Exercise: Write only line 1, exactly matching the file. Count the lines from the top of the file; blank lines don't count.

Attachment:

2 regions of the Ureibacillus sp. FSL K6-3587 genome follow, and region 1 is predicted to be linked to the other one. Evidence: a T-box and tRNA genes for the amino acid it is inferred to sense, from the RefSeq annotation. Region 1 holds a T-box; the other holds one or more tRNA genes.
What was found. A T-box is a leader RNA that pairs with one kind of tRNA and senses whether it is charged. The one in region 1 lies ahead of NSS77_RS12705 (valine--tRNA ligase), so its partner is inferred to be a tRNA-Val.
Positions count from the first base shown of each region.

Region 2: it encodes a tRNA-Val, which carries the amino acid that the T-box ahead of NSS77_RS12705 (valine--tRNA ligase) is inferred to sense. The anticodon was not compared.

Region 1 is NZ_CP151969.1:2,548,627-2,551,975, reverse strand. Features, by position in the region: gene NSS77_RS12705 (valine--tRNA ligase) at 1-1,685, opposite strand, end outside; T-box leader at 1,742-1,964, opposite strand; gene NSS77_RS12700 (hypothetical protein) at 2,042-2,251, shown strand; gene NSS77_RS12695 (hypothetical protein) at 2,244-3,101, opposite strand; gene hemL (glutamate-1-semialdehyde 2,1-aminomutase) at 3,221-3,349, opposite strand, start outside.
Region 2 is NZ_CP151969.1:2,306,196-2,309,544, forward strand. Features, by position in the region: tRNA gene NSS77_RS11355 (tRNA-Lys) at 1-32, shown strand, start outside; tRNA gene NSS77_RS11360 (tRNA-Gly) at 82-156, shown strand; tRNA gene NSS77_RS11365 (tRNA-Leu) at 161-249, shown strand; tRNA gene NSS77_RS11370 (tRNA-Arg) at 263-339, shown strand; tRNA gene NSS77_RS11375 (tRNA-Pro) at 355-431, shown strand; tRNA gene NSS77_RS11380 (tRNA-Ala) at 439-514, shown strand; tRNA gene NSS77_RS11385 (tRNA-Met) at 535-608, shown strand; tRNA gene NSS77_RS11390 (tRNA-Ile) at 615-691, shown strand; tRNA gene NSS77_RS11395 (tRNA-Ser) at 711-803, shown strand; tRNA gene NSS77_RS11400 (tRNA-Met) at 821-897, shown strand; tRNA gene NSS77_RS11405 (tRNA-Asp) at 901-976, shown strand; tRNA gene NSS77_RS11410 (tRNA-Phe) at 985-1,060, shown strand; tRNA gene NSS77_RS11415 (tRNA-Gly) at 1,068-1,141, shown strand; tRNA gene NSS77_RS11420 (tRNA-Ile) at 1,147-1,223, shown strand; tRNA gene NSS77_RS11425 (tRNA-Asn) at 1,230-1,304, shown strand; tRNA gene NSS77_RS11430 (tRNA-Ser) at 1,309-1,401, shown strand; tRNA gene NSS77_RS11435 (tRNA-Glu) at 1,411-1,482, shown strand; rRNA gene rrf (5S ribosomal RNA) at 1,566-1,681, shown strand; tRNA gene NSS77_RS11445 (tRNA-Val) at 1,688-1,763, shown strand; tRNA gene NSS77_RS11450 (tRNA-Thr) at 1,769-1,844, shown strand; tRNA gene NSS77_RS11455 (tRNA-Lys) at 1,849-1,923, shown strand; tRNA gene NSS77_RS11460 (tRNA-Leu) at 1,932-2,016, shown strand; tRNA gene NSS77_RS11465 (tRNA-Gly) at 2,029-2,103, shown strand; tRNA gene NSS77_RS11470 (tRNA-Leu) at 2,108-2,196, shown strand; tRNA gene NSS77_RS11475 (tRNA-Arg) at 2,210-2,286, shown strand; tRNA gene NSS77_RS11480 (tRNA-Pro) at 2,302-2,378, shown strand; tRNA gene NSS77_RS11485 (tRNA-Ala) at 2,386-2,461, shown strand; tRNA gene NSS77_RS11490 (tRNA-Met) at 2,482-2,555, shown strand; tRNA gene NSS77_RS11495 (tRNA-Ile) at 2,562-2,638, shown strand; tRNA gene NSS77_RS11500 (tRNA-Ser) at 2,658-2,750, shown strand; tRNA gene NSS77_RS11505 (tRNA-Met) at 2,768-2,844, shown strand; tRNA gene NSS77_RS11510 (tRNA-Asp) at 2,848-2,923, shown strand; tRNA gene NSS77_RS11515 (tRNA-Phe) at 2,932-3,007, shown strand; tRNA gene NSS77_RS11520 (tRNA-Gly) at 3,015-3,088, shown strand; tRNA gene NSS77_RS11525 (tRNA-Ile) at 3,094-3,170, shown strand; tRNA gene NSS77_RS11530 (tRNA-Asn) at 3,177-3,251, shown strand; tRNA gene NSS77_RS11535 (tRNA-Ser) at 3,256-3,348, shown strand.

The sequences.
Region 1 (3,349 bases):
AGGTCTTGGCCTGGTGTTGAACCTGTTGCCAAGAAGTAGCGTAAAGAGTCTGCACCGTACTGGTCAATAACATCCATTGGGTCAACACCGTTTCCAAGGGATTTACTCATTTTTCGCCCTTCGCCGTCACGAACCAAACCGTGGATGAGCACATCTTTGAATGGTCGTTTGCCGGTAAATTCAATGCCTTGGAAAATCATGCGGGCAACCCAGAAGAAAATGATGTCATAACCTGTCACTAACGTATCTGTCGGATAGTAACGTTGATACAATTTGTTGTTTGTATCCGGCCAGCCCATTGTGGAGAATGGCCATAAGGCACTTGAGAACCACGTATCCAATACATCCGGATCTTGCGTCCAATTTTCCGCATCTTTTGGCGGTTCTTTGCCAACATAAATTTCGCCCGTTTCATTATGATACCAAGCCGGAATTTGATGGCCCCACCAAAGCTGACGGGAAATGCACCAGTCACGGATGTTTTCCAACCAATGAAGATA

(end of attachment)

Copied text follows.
2 regions of the Ureibacillus sp. FSL K6-3587 genome follow, and region 1 is predicted to be linked to the other one. Evidence: a T-box and tRNA genes for the amino acid it is inferred to sense, from the RefSeq annotation. Region 1 holds a T-box; the other holds one or more tRNA genes.